1.The Integral School

2. The Managerial School

3. The ‘Body of Knowledge’ School


4. The integral school


To the Integral School, public administration is a sum total of all the activities undertaken in pursuit of and in fulfillment of public policy. These activities include not only managerial and technical but also manual and clerical. The central argument of the integral scholars is that public administration is only concerned with all the activities of government, undertaken whether by one or all of the three arms of government.

This argument is reflected in the definition of public administration provided by one of the integral scholars, Leonard White who defined the public administration as consisting of all those operations having to their purpose the fulfilment or enforcement of public policy (Tout, 1927).

Thus, public administration covers the three core activities of organization which include accomplishing goals, maintaining organizational vitality, and defending the organization. The integral view, therefore, shows the vastness and multiplicity of the Scope of public administration in Nigeria in any other nation or state.

1.The Integral School

In Nigeria, for instance, public administration is carried out within different categories of public organization: Federal, State and Local Government. Civil Services, and within them are multiple tasks that fall within the domain of public administration. While delivering a Public Lecture on the English Civil Service, Tout pointed out the reason for the vastness of the scope of public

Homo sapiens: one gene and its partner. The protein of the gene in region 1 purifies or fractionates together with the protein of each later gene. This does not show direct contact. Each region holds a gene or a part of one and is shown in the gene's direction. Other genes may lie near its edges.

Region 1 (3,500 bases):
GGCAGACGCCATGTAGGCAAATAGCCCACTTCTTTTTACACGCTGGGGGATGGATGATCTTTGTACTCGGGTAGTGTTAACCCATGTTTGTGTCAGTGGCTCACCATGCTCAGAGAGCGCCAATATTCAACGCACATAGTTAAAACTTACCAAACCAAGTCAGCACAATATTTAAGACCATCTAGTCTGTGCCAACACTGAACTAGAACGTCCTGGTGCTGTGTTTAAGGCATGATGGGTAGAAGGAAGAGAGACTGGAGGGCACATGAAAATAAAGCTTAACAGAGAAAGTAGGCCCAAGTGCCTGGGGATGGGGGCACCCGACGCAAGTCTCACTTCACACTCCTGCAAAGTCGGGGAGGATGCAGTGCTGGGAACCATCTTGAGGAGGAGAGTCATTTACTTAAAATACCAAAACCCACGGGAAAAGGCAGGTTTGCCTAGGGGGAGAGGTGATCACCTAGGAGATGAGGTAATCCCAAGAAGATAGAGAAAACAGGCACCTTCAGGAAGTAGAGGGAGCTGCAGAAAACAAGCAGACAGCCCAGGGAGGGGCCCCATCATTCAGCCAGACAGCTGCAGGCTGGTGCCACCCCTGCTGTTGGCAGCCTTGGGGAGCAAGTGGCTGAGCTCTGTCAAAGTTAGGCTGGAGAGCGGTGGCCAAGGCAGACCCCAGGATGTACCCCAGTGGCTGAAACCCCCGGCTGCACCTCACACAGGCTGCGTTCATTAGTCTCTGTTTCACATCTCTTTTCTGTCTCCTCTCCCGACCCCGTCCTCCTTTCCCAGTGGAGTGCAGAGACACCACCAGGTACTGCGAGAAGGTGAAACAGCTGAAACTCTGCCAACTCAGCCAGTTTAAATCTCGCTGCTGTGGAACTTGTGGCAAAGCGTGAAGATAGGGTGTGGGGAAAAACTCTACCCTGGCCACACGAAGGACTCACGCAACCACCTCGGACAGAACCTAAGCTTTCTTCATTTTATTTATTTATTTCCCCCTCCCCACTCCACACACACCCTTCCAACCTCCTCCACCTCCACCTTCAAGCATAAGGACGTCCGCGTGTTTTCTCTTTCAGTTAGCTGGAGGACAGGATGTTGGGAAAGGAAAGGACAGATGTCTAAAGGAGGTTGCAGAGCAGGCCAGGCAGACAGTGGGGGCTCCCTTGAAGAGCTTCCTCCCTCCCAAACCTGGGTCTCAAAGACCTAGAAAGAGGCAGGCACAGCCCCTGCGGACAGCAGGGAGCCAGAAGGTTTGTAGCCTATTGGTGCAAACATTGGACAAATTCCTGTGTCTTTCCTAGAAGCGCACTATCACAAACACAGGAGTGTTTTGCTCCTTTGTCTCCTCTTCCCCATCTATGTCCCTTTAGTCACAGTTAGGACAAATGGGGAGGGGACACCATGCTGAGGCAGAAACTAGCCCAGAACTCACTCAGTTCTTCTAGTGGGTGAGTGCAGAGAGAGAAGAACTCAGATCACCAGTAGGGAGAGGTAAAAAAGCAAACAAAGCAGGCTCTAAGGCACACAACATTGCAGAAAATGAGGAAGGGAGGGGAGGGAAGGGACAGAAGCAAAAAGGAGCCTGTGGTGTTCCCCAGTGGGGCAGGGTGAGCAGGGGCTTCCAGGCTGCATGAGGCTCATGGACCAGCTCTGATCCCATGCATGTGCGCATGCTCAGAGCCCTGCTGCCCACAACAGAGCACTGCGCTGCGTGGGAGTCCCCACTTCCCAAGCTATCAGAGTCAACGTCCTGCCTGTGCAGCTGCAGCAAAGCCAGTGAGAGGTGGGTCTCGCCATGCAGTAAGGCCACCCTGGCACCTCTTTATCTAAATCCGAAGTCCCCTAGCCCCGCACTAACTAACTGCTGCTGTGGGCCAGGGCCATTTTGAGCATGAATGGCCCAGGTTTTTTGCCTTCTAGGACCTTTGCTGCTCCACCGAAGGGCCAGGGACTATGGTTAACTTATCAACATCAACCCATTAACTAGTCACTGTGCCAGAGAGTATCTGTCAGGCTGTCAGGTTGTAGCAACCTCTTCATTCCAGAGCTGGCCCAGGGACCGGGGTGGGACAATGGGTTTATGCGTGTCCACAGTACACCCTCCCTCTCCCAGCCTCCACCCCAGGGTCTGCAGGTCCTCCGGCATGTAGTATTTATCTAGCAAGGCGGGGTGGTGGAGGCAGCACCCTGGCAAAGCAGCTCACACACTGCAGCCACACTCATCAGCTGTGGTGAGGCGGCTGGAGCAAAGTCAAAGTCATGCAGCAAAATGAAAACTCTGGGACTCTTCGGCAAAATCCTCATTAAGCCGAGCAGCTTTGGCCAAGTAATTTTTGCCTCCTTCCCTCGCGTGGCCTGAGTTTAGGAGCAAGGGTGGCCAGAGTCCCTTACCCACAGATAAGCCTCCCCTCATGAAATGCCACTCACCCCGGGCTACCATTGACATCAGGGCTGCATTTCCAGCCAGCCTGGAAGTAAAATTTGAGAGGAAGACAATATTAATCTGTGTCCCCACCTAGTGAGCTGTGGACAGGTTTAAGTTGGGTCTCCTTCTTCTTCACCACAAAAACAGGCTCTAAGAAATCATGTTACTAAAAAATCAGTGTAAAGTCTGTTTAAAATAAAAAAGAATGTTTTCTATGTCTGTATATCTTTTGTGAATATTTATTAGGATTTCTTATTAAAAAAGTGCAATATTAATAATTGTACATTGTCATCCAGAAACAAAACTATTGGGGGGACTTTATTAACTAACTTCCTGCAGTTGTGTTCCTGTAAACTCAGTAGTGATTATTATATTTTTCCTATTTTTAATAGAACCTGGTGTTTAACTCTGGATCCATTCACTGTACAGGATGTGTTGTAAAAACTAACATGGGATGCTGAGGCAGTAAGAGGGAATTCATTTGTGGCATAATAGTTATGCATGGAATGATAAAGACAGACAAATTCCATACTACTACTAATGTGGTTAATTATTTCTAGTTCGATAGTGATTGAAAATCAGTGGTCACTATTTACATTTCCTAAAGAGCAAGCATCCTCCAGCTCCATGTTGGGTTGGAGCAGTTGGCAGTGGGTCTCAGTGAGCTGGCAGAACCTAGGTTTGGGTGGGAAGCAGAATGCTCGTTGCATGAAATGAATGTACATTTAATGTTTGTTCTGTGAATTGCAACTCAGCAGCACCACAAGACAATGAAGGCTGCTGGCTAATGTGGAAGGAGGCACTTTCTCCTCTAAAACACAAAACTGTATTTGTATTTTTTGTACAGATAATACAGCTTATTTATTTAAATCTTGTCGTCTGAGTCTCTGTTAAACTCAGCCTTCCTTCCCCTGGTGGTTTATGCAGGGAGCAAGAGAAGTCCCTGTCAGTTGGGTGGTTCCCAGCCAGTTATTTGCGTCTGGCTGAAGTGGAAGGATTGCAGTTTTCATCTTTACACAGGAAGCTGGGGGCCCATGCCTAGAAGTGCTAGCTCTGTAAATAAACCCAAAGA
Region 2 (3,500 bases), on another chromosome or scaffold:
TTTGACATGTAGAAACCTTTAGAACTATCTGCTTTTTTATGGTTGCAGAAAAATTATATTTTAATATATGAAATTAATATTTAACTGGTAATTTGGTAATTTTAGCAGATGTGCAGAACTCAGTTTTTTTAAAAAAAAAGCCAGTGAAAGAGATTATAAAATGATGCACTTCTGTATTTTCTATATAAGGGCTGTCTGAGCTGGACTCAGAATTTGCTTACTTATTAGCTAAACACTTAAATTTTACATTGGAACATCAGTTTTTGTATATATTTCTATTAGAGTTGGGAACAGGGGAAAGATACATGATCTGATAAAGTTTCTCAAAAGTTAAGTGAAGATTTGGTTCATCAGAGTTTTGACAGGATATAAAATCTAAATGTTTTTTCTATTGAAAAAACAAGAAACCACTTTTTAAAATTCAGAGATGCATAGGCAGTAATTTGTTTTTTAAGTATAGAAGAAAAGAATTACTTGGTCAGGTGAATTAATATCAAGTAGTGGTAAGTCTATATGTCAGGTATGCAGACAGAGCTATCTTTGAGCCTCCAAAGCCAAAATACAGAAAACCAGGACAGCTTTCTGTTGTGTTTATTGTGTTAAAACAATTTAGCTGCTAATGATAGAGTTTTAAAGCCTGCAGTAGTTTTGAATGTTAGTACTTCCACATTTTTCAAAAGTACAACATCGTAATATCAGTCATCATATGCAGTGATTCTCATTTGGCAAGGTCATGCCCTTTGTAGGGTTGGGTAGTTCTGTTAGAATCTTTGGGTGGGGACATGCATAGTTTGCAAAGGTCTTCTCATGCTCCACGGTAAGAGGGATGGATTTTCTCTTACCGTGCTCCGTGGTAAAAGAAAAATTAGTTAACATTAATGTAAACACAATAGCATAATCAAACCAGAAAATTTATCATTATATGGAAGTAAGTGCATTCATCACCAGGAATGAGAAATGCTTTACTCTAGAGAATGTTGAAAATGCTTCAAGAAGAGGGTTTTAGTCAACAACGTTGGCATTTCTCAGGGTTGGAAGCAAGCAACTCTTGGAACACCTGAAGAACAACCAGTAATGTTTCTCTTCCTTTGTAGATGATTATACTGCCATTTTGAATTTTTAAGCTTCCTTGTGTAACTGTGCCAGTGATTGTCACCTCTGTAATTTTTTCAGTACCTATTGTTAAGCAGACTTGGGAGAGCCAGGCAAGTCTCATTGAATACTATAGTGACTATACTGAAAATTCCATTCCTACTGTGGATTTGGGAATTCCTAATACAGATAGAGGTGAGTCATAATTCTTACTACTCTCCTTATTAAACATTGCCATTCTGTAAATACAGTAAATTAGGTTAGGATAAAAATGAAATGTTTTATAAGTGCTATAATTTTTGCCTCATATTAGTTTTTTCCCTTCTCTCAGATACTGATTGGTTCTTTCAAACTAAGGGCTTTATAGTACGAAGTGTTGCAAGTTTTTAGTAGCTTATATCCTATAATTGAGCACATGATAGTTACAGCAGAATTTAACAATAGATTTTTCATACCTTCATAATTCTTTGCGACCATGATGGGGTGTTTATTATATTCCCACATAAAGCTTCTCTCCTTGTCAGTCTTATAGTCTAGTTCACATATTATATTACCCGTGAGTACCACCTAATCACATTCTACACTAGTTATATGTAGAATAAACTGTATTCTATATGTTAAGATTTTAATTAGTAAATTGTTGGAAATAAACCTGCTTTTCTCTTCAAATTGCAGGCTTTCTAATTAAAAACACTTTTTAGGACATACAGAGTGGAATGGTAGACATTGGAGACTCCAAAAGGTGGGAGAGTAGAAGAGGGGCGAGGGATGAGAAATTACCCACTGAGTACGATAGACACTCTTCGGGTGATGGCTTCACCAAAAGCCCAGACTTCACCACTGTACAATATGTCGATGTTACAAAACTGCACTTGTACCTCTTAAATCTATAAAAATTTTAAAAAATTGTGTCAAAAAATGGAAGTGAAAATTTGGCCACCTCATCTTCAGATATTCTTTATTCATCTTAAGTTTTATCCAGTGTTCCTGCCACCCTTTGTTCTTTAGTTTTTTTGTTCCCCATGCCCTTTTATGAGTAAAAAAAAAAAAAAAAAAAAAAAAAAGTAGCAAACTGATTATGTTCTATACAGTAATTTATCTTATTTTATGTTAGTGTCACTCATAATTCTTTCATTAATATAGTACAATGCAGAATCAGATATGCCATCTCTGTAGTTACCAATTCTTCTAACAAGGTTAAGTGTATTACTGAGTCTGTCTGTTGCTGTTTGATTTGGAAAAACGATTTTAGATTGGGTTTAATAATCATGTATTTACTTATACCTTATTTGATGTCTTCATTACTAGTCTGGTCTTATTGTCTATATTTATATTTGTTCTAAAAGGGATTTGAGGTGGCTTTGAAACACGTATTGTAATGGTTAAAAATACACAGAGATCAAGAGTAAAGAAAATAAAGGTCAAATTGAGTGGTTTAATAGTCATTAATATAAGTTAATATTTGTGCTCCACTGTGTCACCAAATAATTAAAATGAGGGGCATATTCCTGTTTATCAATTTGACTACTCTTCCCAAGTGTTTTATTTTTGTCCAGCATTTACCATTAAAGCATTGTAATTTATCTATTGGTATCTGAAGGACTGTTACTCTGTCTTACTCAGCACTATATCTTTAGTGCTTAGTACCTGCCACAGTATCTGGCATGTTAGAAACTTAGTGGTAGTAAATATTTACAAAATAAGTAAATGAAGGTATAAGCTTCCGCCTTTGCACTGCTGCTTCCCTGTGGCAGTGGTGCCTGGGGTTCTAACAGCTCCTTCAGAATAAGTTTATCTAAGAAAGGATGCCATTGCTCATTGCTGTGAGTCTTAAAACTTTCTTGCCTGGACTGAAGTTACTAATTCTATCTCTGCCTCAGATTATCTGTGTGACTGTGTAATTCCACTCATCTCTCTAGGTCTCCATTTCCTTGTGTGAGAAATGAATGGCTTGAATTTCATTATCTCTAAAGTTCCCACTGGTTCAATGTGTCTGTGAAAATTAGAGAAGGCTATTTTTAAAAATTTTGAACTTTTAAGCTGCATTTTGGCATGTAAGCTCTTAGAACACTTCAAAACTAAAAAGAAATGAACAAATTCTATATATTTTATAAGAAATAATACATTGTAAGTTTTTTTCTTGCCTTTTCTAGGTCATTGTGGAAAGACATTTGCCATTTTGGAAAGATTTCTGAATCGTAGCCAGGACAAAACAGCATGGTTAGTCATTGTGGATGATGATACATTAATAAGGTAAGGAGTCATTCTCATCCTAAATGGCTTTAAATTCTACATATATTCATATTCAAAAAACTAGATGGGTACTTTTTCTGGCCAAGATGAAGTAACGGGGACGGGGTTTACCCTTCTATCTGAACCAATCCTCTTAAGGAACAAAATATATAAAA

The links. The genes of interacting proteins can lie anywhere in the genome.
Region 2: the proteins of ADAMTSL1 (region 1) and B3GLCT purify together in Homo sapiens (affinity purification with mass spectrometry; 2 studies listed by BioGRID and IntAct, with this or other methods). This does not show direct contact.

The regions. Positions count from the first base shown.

administration, when he said that “however much we may gamble, this growth of the bureaucracy is
inevitable” (Gulick, 1937).


2. The Managerial School


The Managerial School sees public administration as an area that is specifically concerned with only those
persons engaged in the performance of managerial functions in an organization. This implies that only those who plan, programs and manage the activities of an organization are the main focus of public administration. The functions of these people are numerous, and are geared towards the achievement of certain goals. Gulick et al. (1980) comprehensively outlined these functions using the acronym POSDCORB,